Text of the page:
Meeting – Larry Lefkowitz

Larry Lefkowitz

The brief, dull, by now all too-familiar sound followed by the shriek of ambulance sirens stopped the hearts of the Jerusalemites who heard it: suicide bomb. Among those thousands were numbered the protagonists of our story.
Perhaps because he lived alone, already on the edge of the abyss, the suicide bombings became an obsession with him. So much so that inadvertently at first, then consciously, he found himself at the sites of the bombings. Not immediately after they occurred – he did not want to see the carnage, but one day later. Only after a number of visits to the bombing sites did he himself think of them as his Via Dolorosa. Without being conscious of it, he tried to grapple with the fact that anyone was capable of doing such a thing. Not the committing suicide itself: a less than successful painter, he had flirted with the idea of suicide in his times of depression, though in truth, more as a thought or a metaphor than a course of action. But to murder others? And as many as possible? He could not grasp the concept. It seemed an evil beyond comprehension. And this led him to contemplate the very nature of evil. To try to put himself, as much as possible, in its presence, as if the waves of its manifestation could be best comprehended at the site of the evil itself.
And so, the day following each bombing, he would take himself from his small apartment located behind the market, pass through the empty streets save for the occasional anonymous passer-by, who in any event did not pay attention to him even to the extent of noticing his shirt unraveling at the sleeves and missing a button, and arrive at the site of the explosion: a pedestrian shopping mall, a restaurant, a cafe. And always the same feeling: a void deep inside him and a weakness in all his bodily parts and a bitterness that enveloped his soul. Standing there, mute, sometimes visual images assailed him. Once, it was the hellish right panel of Bosch’s famous triptych. At another time, Sequeiros’ Echo of a Scream. More than once on his return from such visits, there came to his inner ear the slow stately funereal march from the second movement of Schumann’s Quintet for piano and strings in E flat major.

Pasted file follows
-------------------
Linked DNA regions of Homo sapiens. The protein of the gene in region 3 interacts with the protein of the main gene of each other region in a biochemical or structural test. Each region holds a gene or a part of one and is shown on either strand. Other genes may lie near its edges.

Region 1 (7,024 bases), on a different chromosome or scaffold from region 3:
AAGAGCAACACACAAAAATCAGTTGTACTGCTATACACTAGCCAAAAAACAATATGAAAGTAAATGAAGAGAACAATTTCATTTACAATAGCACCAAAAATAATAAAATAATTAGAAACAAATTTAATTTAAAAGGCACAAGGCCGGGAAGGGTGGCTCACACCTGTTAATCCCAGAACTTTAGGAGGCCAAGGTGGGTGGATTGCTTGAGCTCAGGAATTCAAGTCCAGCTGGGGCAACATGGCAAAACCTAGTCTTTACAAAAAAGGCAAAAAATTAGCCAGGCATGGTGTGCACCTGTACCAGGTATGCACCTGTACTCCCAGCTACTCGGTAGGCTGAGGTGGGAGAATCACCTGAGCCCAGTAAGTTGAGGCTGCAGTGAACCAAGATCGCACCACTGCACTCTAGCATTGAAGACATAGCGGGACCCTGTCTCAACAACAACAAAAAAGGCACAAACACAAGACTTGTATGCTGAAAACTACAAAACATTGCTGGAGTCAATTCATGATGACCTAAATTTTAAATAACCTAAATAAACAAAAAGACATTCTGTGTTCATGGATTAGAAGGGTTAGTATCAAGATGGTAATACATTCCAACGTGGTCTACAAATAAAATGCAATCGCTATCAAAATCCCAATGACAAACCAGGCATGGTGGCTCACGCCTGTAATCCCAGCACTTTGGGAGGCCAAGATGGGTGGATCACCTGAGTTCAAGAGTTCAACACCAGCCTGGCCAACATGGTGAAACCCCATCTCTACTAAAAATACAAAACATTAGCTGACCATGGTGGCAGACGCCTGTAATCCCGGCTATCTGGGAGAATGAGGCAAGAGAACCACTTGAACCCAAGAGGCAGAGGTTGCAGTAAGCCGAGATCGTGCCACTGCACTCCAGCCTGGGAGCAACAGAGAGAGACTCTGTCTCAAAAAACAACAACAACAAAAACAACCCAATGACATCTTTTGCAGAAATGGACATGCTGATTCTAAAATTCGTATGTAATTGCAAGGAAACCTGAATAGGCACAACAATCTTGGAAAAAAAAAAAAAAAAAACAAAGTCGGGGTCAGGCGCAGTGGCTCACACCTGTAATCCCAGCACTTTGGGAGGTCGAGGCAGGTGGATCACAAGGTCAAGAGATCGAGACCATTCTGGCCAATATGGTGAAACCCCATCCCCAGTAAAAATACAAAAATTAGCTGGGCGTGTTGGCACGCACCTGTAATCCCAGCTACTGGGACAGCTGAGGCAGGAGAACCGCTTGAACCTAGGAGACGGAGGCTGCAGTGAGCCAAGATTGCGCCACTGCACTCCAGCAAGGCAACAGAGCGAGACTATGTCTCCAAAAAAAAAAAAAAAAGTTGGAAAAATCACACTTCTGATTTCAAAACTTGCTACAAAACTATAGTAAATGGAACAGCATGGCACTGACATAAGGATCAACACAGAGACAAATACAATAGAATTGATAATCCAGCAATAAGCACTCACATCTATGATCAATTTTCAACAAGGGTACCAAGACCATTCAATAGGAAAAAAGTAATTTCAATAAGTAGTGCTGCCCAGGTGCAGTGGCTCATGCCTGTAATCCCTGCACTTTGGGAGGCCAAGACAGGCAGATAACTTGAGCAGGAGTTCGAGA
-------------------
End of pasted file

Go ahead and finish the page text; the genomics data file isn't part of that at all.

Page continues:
On his fourth visit – what now had become for him a ritual – to the site of an eviscerated restaurant, he noticed a woman he had seen somewhere before, maybe even more than once. No, not some misleading deja vue, his painter’s eye was sure of the fact. They stood there, the two of them, in the darkness of mourning, silent as stone.

Then their eyes met. She, too, gave him a curious look, as if she were trying to place him. Before, she had been staring silently, as had he, at what had been the restaurant. He dismissed her from his thoughts; perhaps trying to fathom where he had seen her constituted too much of an effort coming so close upon his attempt to fathom the nature of evil. He walked slowly back to his neglected apartment, whose depressing presence served but to accentuate his loneliness and despair.
A few weeks later he heard the dull thud far off followed in a few minutes by the ambulances’ sirens. As usual after a bombing, he could not sleep. The next day he made his pilgrimage to the burned out cafe. He stood at the site in silence, staring without really seeing, deep in thought. Suddenly a movement caught his eye. A woman had arrived and stood near him. A woman wearing a black sweater and a gray skirt, like one of the women in Lega’s painting, The Visit, yet her face reminded him of that of the woman in Monet’s Camille, not beautiful, but whose visage reflected a quality summed up in one word: “character.” This woman has experienced life and it has not been easy flashed through his mind experienced in portraiture. This thought immediately gave way to another: it was the same woman he had seen at the site of the charred restaurant. Could it be that she was following him? But such a suspicion seemed out of character with the lines of her face, which were not those of a mentally disturbed soul.